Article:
The UPS output is an AC waveform generated from a DC source, from within the UPS itself. Potential DC sources include the Rectifier/PFC Converter and Battery Set (and/or DC Flywheel or Super Capacitor Bank).
Any DC component present on the Inverter output AC waveform (due to a fault condition) can lead to load damaged or activation of their internal protection systems. This is a rare but potentially damaging problem for connected loads. Its severity is limited by active monitoring of the UPS Inverter waveform for DC voltage and IGBT (Insulated Gate Bipolar Transistor) failure within the UPS itself. In either scenario, a transformerless UPS will instantaneously transfer the load via the Static Switch to the Bypass supply. In this scenario the transformerless UPS has a higher potential for let-through voltage than a transformer-based UPS because DC voltage cannot pass through the transformer itself.
The Inverter Isolation transformer provides the opportunity for full Galvanic isolation between the mains and the load via the installation of a Bypass Isolation Transformer (TR) upstream of the bypass line.
With the Bypass Isolation Transformer upstream of the bypass connection, full power does not pass through except when the load is switched from Inverter output to the Bypass and back. The only additional efficiency losses (during normal system operation) are those related to the bypass supply being available – but not under load. To achieve the same design configuration using a transformerless UPS requires the installation of an additional Isolation Transformer (at the input or output stages) with full power running through and under all operating conditions.
The addition of a separate Isolation Transformer to a transformerless UPS design introduces two further issues:
A comparison between the two systems shows how the overall AC/AC efficiency of a transformer-based Master HP UPS with an Isolation Transformer on the inverter output is greater than that of a transformerless UPS with an additional Isolation Transformer (even when no-load losses of the transformer upstream of the bypass line are taken into consideration).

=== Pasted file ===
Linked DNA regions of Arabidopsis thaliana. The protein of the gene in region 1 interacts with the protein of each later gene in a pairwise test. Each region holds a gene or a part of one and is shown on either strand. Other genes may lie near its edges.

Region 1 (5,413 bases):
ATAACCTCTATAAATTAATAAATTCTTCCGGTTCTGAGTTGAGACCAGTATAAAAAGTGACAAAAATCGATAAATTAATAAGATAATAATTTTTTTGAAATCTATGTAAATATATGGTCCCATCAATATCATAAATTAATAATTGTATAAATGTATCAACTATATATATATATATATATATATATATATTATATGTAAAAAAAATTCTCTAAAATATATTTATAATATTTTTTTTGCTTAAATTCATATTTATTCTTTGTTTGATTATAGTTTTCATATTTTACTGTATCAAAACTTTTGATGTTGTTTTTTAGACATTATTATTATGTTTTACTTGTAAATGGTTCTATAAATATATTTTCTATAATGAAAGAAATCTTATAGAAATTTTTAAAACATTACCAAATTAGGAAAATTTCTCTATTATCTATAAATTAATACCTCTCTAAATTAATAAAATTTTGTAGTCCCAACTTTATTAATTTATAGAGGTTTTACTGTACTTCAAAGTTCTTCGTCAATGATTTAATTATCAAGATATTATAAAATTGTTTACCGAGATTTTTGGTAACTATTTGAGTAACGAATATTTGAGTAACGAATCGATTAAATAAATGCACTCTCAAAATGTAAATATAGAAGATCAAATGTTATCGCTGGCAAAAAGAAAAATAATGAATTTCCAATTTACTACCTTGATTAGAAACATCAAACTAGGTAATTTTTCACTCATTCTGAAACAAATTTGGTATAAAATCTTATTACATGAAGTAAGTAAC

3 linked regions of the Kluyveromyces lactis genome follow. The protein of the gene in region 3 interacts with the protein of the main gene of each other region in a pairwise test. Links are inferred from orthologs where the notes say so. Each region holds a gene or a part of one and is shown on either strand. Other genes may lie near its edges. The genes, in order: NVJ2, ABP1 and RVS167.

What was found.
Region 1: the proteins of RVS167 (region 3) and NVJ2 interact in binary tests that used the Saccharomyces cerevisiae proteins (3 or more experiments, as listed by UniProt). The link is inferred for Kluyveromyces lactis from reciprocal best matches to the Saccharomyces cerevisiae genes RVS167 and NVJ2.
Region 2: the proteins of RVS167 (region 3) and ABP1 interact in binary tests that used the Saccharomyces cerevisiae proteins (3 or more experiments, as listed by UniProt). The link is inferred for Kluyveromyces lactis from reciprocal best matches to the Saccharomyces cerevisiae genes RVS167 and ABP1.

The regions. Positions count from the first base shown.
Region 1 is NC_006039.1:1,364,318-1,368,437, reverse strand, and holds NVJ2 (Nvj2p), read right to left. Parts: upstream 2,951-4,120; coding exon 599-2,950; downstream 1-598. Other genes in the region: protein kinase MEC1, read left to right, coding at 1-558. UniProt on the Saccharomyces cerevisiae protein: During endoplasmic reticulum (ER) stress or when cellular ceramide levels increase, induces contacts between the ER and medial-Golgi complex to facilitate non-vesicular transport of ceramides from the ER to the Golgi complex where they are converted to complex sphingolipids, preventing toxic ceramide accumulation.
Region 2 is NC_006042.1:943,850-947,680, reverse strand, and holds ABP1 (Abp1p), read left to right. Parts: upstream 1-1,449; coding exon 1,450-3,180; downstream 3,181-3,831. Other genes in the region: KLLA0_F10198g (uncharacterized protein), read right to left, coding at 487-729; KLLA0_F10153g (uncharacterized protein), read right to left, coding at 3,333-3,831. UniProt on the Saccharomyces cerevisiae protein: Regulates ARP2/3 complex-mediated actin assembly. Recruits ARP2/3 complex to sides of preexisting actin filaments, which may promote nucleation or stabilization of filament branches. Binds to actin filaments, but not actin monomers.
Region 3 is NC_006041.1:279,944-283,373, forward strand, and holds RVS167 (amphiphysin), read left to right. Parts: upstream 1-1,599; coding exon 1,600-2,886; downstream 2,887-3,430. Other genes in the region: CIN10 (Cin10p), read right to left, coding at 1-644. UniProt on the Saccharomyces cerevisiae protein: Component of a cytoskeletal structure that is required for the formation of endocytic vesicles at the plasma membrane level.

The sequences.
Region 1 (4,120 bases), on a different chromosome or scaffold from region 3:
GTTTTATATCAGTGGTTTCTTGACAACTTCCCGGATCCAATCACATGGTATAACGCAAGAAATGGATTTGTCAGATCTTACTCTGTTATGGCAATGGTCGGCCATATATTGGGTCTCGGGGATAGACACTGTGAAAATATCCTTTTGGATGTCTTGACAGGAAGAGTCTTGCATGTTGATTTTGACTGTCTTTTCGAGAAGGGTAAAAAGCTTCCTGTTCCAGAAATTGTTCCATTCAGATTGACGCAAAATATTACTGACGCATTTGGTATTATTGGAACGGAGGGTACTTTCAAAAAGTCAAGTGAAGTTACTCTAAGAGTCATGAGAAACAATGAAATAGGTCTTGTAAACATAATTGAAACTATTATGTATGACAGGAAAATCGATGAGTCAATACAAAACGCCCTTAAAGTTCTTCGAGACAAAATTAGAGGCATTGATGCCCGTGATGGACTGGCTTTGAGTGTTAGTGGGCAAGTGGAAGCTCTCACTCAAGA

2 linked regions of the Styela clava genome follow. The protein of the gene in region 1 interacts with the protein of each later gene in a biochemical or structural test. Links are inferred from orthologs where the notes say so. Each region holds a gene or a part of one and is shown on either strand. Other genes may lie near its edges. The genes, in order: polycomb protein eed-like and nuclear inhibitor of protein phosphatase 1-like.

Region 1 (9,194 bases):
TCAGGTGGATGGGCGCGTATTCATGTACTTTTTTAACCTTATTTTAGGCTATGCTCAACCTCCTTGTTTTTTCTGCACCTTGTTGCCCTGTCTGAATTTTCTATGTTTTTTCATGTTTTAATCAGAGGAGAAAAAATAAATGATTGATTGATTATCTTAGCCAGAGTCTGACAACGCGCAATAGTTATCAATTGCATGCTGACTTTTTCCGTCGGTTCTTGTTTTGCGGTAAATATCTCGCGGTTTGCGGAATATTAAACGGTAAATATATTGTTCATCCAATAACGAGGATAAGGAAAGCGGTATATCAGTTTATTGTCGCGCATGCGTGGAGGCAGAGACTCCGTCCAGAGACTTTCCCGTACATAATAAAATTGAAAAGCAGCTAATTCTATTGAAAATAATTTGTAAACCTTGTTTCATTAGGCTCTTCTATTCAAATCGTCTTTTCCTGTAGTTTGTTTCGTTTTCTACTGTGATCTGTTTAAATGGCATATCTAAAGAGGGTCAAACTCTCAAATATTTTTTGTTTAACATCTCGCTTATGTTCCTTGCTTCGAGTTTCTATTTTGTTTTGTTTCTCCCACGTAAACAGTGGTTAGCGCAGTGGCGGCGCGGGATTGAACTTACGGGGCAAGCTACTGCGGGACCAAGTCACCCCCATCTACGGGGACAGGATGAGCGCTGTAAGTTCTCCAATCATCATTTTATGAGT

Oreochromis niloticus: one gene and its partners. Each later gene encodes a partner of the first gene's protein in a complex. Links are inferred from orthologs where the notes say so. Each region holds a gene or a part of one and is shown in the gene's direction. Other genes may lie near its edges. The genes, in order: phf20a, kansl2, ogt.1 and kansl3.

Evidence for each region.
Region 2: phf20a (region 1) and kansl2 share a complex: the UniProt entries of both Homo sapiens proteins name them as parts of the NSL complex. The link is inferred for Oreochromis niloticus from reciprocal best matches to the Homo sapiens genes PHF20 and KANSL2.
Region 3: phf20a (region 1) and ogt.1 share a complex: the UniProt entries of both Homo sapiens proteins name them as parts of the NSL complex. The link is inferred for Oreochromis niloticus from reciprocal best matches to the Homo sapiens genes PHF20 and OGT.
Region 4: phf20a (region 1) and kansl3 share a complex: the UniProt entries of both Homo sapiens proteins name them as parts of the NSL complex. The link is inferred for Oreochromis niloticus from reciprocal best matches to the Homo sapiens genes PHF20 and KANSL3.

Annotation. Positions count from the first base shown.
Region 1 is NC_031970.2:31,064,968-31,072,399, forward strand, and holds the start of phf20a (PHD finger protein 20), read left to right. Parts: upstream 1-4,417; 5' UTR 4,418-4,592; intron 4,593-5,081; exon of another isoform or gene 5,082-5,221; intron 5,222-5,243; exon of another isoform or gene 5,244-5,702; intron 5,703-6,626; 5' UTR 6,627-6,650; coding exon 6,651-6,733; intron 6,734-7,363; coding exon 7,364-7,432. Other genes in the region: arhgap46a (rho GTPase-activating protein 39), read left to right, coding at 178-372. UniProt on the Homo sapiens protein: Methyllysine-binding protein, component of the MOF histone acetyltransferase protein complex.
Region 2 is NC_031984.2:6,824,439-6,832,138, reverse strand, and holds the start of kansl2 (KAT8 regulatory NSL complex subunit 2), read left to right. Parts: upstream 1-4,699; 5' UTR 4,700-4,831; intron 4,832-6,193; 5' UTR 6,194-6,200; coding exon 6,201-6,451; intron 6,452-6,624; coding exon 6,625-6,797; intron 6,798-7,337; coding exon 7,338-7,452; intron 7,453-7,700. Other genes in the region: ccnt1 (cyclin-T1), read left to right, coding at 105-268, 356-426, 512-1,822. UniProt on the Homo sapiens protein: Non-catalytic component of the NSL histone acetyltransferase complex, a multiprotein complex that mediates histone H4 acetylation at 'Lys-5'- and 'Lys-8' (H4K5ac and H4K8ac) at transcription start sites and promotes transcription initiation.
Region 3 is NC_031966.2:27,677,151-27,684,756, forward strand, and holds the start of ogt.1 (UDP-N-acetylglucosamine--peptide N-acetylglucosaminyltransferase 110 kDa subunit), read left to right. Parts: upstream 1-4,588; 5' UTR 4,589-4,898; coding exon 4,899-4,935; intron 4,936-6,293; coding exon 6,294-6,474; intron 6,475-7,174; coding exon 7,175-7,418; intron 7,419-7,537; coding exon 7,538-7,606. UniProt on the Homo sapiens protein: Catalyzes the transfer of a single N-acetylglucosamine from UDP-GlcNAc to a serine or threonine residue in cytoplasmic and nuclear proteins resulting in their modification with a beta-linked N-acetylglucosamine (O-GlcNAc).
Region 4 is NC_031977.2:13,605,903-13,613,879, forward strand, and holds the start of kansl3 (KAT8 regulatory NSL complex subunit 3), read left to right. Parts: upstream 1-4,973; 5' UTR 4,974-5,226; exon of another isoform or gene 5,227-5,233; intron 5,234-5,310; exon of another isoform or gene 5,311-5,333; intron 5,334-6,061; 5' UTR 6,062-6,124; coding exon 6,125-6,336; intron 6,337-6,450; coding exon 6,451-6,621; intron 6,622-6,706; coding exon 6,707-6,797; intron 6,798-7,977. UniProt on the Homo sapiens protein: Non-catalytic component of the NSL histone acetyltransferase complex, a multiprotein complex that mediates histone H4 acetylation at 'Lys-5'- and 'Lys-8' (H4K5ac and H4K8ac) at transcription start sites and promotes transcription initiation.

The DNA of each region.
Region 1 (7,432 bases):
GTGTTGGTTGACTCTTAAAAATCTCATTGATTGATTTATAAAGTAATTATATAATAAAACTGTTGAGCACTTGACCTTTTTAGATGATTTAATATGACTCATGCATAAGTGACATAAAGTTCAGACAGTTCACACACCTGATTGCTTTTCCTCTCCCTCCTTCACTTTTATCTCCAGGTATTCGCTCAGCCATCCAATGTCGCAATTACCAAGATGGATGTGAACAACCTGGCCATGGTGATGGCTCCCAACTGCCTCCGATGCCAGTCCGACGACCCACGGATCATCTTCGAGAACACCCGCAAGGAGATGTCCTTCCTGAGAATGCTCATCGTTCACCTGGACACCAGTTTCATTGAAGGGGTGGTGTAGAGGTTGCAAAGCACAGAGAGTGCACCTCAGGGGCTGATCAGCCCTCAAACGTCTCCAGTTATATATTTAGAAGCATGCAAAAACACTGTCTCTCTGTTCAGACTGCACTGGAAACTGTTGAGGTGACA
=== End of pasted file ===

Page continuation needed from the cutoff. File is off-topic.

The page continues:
Other issues resulting from the addition of an external Isolation Transformer to a transformerless UPS installation include:
In a transformerless UPS the short circuit current set by the Inverter usually has the same value whether the downstream short circuit is Phase-Phase or Phase-Neutral. In a transformer-based UPS, the short circuit current value set by the Inverter is greater if the downstream short circuit is Phase-Neutral, as opposed to between Phase-Phase. This higher short circuit current provides improved discrimination downstream of the UPS, even when the UPS is operating without a mains or bypass supply.
In its standard configuration, a transformer-based UPS is therefore more suited to installations with long cable runs and several discrimination (protection) levels.
Both transformerless and transformer based UPS are designed to protect their loads from power quality problems. A Transformer based UPS, like the master HP provides a higher degree of power protection and especially when installed in one of the configurations described in sections 1, 2 and 4. This is predominantly due to the Galvanic isolation of the Isolation transformer described above, which is more suited to tackling mains borne disturbances on the supply phases and provides for a more robust design. To match the power protection and electrical performance of the Master HP design, a transformerless UPS must be installed with an external Isolation Transformer. The downsides of this include a more capital intensive purchase and a lower overall operating efficiency.
In a transformer-based UPS, the Output Isolation Transformer allows the UPS to power loads, such as motors (with four-quadrant drive systems) and industrial devices without disruption; even when the loads are installed with the type of back feed protection that can disrupt transformerless UPS system operation and force them into bypass. This requires the transformer-based UPS to be sized correctly to cope with the power demands and waveforms.